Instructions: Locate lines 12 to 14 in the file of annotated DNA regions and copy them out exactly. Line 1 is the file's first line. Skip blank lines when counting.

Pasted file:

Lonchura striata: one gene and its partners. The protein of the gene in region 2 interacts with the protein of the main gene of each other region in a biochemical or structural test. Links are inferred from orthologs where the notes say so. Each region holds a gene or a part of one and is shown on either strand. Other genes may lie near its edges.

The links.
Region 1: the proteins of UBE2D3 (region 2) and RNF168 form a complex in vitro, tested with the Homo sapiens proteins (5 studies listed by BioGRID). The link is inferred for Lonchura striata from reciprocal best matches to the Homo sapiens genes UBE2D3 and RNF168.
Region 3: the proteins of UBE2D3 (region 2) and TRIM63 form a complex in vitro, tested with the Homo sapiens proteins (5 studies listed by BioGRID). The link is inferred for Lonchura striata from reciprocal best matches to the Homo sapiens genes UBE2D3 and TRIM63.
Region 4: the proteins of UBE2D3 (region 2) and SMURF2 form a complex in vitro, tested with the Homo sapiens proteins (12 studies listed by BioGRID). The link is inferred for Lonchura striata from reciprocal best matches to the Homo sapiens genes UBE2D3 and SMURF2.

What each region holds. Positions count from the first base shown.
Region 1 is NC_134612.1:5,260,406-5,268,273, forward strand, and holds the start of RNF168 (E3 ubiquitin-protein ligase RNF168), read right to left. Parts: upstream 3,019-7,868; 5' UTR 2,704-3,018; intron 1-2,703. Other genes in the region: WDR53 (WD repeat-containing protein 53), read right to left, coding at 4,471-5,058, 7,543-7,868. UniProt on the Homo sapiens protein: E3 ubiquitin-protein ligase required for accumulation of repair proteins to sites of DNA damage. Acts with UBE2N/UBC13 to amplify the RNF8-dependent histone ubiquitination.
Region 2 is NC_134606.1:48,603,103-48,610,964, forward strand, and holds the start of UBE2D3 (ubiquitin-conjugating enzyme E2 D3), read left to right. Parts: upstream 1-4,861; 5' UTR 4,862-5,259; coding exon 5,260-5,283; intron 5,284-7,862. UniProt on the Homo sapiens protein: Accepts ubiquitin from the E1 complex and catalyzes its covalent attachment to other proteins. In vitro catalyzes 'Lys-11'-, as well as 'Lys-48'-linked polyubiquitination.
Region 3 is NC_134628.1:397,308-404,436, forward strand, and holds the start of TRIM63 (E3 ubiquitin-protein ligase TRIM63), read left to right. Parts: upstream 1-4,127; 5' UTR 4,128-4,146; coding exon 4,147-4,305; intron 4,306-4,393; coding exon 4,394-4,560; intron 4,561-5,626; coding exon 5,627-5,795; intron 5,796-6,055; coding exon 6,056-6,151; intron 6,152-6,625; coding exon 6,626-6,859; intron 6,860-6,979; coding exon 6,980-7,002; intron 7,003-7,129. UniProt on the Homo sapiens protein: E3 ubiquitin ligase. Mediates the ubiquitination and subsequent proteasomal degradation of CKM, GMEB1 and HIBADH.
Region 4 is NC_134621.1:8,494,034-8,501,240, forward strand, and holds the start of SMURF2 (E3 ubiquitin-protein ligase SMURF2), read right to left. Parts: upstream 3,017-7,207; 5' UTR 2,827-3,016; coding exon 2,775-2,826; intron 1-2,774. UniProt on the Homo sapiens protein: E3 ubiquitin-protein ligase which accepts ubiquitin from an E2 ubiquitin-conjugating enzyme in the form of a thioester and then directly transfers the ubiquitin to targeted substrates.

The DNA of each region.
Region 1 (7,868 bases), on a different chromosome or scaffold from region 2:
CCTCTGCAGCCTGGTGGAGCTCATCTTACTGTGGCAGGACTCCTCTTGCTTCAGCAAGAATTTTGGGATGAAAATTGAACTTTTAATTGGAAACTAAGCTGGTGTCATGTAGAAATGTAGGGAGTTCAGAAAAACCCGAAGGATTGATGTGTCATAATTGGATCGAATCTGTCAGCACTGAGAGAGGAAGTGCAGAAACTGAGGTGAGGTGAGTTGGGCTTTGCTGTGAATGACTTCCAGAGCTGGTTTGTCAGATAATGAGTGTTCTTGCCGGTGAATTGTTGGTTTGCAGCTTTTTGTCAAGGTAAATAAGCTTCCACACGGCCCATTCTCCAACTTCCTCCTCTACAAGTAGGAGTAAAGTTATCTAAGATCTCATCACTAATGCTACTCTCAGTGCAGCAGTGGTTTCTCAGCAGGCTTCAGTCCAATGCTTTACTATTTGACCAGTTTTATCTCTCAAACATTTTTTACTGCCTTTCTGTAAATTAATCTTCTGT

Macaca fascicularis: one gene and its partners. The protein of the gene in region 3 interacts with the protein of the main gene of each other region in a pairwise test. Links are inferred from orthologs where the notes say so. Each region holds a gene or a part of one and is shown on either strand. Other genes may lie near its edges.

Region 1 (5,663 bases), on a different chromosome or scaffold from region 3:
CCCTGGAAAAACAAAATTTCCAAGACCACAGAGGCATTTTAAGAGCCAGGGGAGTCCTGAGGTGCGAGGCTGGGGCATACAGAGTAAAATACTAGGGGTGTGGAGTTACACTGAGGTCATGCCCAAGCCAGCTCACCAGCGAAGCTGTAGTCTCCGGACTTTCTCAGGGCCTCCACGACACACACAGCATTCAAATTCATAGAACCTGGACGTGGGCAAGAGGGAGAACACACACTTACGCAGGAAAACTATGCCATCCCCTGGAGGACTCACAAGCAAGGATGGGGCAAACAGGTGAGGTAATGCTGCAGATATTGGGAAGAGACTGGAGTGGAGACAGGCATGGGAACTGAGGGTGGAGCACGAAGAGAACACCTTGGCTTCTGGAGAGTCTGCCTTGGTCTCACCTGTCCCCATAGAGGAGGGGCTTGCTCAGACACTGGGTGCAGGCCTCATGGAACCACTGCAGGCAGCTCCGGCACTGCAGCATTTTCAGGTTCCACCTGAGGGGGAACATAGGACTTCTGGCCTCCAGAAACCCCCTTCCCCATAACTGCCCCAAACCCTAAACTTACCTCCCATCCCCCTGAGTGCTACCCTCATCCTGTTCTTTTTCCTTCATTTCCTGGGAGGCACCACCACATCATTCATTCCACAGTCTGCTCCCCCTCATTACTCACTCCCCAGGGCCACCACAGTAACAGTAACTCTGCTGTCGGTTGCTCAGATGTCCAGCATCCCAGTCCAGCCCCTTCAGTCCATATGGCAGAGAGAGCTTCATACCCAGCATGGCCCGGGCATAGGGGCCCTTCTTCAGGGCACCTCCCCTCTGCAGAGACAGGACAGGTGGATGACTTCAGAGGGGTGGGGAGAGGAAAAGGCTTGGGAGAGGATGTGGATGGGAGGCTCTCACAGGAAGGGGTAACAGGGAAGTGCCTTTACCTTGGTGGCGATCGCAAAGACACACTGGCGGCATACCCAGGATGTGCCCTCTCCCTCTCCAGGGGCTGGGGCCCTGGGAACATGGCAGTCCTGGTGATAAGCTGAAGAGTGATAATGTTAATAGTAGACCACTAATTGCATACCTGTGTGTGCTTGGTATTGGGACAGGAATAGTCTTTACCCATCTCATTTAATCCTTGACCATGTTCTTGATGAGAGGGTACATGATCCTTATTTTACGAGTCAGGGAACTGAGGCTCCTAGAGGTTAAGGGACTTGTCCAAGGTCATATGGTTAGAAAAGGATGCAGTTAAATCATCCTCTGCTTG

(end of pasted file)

Region 1 (7,868 bases), on a different chromosome or scaffold from region 2:
CCTCTGCAGCCTGGTGGAGCTCATCTTACTGTGGCAGGACTCCTCTTGCTTCAGCAAGAATTTTGGGATGAAAATTGAACTTTTAATTGGAAACTAAGCTGGTGTCATGTAGAAATGTAGGGAGTTCAGAAAAACCCGAAGGATTGATGTGTCATAATTGGATCGAATCTGTCAGCACTGAGAGAGGAAGTGCAGAAACTGAGGTGAGGTGAGTTGGGCTTTGCTGTGAATGACTTCCAGAGCTGGTTTGTCAGATAATGAGTGTTCTTGCCGGTGAATTGTTGGTTTGCAGCTTTTTGTCAAGGTAAATAAGCTTCCACACGGCCCATTCTCCAACTTCCTCCTCTACAAGTAGGAGTAAAGTTATCTAAGATCTCATCACTAATGCTACTCTCAGTGCAGCAGTGGTTTCTCAGCAGGCTTCAGTCCAATGCTTTACTATTTGACCAGTTTTATCTCTCAAACATTTTTTACTGCCTTTCTGTAAATTAATCTTCTGT

Macaca fascicularis: one gene and its partners. The protein of the gene in region 3 interacts with the protein of the main gene of each other region in a pairwise test. Links are inferred from orthologs where the notes say so. Each region holds a gene or a part of one and is shown on either strand. Other genes may lie near its edges.